Investment in Africa: Capital will go where it is looked after

Investment in Africa: Capital will go where it is looked after

Somerset West – Capital will always go where it is looked after, Patrick Dlamini, CEO and managing director of the Development Bank of Southern Africa (DBSA), has said at the First African Roundtable on Infrastructure Governance taking place in Somerset West.

“Integrity of the rule of law is critical for investor confidence as they have options to go anywhere in the world,” he cautioned.

“As development banks we need to see how we can partner with governments to make sure infrastructure projects are bankable.”

He said it is important to make sure that these public sector projects are structured in such a way that they can end up standing on their own and not become a cost burden on the people of a country.

“Investors don’t want to be associated with something that has a [liability]. For instance, we cannot allow that to happen to SA utilities as investors would then not be interested in them,” he said.

He added that there is no pressure on the DBSA from the SA government regarding investments in SOEs.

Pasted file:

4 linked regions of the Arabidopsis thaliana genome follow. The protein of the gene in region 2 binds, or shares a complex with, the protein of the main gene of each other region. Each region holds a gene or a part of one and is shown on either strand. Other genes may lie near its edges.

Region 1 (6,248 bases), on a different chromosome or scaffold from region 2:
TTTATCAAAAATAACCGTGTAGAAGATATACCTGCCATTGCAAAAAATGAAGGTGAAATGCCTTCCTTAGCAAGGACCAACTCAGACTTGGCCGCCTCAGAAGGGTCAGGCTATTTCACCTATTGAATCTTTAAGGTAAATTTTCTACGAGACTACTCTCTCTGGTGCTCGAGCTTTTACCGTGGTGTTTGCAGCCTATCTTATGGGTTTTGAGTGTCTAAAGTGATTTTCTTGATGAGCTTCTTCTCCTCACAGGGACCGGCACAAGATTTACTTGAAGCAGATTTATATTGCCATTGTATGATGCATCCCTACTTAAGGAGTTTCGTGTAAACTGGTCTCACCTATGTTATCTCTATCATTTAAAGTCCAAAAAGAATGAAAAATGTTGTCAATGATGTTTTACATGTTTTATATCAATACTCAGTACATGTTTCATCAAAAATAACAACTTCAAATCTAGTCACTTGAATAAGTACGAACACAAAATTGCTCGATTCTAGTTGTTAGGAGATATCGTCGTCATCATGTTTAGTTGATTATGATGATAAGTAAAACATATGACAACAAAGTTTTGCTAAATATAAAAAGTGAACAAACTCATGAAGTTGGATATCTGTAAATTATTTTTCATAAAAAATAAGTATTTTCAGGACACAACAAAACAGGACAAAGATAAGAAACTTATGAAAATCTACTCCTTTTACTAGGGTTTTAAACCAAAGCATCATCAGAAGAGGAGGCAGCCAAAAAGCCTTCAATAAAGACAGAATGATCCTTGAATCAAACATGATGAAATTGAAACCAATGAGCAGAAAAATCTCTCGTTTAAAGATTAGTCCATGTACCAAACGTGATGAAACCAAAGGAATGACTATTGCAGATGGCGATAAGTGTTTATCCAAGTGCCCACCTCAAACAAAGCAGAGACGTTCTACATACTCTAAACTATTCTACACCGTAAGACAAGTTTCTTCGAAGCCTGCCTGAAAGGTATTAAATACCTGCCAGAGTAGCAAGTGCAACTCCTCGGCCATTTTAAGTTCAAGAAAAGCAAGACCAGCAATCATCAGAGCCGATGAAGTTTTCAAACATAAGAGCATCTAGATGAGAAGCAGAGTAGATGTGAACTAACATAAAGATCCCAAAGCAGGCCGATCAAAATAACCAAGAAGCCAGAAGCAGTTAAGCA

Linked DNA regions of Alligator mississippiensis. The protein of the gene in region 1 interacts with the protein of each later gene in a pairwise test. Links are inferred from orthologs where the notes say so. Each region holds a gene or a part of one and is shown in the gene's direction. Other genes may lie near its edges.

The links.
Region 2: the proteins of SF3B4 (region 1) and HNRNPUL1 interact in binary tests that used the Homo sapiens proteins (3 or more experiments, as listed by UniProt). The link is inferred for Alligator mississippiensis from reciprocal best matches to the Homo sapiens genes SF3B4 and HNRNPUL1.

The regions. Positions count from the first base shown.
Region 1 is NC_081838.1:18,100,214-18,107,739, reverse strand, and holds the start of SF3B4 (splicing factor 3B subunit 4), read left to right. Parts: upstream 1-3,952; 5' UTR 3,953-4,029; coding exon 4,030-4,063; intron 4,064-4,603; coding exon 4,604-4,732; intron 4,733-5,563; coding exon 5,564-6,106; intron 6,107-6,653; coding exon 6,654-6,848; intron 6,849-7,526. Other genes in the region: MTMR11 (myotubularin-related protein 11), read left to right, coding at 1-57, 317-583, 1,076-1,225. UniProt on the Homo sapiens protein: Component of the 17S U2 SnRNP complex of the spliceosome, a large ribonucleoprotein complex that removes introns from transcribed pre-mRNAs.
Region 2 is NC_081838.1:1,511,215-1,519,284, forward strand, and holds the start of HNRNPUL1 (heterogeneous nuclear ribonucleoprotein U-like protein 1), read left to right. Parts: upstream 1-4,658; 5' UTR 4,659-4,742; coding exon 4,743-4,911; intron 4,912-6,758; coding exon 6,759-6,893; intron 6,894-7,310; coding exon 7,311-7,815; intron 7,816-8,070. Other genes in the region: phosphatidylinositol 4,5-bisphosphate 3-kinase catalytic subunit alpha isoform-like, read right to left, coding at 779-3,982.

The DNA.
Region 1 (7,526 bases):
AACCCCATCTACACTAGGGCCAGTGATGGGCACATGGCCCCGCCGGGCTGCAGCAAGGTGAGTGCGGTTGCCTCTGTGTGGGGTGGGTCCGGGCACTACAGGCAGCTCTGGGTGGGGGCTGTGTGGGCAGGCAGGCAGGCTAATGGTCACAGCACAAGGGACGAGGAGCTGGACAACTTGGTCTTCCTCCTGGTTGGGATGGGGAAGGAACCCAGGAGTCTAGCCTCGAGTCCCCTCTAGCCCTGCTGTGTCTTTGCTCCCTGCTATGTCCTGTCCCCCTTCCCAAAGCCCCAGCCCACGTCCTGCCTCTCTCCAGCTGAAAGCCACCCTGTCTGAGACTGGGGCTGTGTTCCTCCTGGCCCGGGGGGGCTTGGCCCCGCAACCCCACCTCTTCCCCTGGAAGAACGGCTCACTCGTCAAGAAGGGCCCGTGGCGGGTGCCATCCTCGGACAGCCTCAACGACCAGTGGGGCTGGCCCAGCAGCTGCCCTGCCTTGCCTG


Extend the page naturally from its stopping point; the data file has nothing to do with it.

“The SA government is equally worried about challenges it faces in SOEs like Eskom. We want Eskom to succeed so good governance is very important as it holds so much risk to the economy of SA,” he explained.

“We are actually worried about the capacity of local governments as that is where the tyre hits the road.”

The DBSA wants to come up with blue prints for infrastructure investment in Africa and sees events like the First Roundtable on Infrastructure Governance as an important part of the process to reach mutual goals.

He also emphasised the importance of curbing wasteful expenditure in public infrastructure projects.

“We need to check the causes where there are leakages. A lot relate to the lack of capacity of municipalities and a lack of governance at local government levels. There are also wastages in public procurement,” he said.

“If the government can be efficient in procurement it could do so much more. With control measures in place we can have sufficient resources for investment in the country. Both the public and private sector must address this and check that the best prices were obtained.

“Give investors the right message and business confidence in our economy,” he said.

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